In a recent column, I argued that Barack Obama has in practice governed as a moderate conservative. Right wingers were, of course, incredulous, and insisted that he is a far left socialist no matter how thin the evidence. The truth is that Obama has always been moderately conservative – a fact that has been obvious to liberals dating back to the beginning of the 2008 campaign. It would be clear to conservatives as well if they weren’t so blinded by their partisanship and occasionally got their news from an unbiased source.
It’s not now remembered, but when Obama initially ran for president he wasn’t the preferred candidate of even the traditionally liberal African-American community. Many remembered Bill Clinton as their friend and someone whose economic policies reduced the black unemployment rate to its lowest level in recent memory – less than half of what it is today. Consequently, many African-Americans were initially inclined to support Hillary Clinton for the presidential nomination, not Obama.
Many blacks were also disturbed by Obama’s biracial heritage and wondered whether he was “black enough.” Al Sharpton accused Obama of “grandstanding in front of white people” when he urged nonviolence in the wake of a racially charged court verdict. Jesse Jackson said that Obama talked down to black people when he said that they bear some responsibility for their condition, and Andrew Young joked that Bill Clinton had probably dated more black women than Obama had.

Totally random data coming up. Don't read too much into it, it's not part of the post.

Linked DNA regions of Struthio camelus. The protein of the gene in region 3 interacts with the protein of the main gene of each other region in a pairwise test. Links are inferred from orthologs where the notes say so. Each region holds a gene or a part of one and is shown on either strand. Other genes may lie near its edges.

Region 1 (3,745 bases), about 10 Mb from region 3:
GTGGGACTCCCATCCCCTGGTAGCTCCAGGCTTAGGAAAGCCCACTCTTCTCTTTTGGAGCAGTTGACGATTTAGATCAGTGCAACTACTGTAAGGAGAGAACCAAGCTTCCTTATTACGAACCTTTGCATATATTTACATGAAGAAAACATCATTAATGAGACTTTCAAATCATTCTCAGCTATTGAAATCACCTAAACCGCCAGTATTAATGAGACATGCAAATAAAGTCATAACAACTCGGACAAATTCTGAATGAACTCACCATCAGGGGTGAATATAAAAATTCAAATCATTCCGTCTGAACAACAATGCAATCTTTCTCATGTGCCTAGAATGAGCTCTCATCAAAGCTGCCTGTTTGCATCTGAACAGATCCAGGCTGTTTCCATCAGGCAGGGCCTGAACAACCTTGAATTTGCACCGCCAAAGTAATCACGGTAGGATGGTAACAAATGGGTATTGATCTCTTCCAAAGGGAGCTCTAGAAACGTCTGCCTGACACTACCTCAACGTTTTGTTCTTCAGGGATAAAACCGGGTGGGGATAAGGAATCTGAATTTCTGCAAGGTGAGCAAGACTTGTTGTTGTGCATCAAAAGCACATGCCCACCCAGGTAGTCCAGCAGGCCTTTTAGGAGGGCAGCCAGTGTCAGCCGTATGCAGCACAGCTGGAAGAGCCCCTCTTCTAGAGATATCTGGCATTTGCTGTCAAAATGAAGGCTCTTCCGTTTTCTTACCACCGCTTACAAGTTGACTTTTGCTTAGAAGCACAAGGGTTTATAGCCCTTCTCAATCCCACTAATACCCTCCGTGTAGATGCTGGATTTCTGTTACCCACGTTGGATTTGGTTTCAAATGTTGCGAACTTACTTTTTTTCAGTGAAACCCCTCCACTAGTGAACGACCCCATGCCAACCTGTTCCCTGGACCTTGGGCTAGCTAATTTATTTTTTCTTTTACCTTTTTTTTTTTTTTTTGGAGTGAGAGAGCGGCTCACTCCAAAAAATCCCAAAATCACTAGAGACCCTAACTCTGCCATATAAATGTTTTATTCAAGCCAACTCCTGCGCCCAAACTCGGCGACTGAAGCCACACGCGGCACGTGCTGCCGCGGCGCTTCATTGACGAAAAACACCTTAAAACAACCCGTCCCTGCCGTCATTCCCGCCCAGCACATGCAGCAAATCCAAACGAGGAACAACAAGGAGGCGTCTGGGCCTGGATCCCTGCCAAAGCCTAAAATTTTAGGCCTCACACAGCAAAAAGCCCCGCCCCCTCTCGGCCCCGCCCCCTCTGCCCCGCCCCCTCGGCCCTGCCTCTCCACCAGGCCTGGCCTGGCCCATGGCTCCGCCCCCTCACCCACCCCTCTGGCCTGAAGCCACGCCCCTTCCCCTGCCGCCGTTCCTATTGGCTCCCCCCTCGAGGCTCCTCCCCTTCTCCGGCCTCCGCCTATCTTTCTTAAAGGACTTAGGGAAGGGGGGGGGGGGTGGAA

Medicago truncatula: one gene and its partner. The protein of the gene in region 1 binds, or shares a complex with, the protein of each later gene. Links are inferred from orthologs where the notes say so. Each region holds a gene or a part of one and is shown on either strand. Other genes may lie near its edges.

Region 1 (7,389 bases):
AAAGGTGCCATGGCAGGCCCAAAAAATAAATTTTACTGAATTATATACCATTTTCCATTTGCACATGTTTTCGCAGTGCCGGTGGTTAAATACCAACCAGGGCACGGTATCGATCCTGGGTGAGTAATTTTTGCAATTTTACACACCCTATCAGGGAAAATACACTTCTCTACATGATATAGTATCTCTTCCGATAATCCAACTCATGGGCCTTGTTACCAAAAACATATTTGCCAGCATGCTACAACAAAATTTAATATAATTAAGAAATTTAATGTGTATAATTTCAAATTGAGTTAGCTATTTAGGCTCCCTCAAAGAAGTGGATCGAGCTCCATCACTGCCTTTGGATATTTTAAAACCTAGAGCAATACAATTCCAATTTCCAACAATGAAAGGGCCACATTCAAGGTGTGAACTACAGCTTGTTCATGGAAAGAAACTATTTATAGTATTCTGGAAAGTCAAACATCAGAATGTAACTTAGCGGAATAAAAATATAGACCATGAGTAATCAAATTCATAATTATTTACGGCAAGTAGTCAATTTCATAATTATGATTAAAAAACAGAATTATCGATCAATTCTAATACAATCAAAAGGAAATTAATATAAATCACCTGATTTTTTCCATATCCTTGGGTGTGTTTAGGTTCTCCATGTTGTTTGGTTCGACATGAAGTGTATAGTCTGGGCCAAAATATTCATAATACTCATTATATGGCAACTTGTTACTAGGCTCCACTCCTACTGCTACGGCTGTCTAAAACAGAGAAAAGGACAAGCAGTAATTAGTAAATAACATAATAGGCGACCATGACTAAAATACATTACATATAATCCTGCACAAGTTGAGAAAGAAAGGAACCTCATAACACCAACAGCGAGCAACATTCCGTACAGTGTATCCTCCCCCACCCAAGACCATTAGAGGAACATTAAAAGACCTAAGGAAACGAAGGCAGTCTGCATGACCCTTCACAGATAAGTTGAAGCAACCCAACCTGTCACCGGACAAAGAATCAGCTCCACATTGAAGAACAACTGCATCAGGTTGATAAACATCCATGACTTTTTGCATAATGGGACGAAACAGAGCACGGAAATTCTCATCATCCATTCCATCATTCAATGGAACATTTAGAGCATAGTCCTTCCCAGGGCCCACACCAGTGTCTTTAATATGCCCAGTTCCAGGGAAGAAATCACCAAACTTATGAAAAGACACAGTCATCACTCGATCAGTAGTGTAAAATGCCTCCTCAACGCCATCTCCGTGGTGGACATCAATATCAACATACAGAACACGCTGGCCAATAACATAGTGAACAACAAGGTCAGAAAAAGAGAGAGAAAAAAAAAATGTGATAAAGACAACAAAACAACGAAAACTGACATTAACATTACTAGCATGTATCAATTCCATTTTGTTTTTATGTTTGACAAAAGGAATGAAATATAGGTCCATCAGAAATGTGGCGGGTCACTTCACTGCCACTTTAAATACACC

White liberals were no less concerned about Obama’s persistent deviations from their dogma. On June 25, 2008, Sen. Russ Feingold criticized him for supporting legislation giving telephone companies immunity for permitting government surveillance in national security cases, as well as for opting out of federal campaign funds, thereby undermining liberal support for campaign finance reform.
On June 30, 2008, Arianna Huffington assailed Obama for abandoning his base, saying it was politically counterproductive. “When Obama kneecaps his own rhetoric and dilutes his positioning as a different kind of politician, he is also giving his opponents a huge opening to reassert the McCain as Maverick brand,” she complained.
The next day, Markos Moulitsas, founder of the widely-read Daily Kos web site, penned a bitter attack on Obama for betraying liberals, taking swipes at left-wing groups and other offenses. “There is a line between ‘moving to the center’ and stabbing your allies in the back out of fear of being criticized,” Moulitsas said. “And, of late, he’s been doing a lot of unnecessary stabbing, betraying his claims of being a new kind of politician.”
On July 13, 2008, the New York Times published an article quoting a number of liberal activists who were deeply disappointed that Obama was giving short shrift to their issues. The article was entitled, “Obama Supporters on the Far Left Cry Foul.”
Simultaneously, some conservatives began warming to Obama. In a July 15, 2008, column, James Taranto of the Wall Street Journal editorial page praised his moderate views on race, calling Obama the Mikhail Gorbachev of the civil rights movement.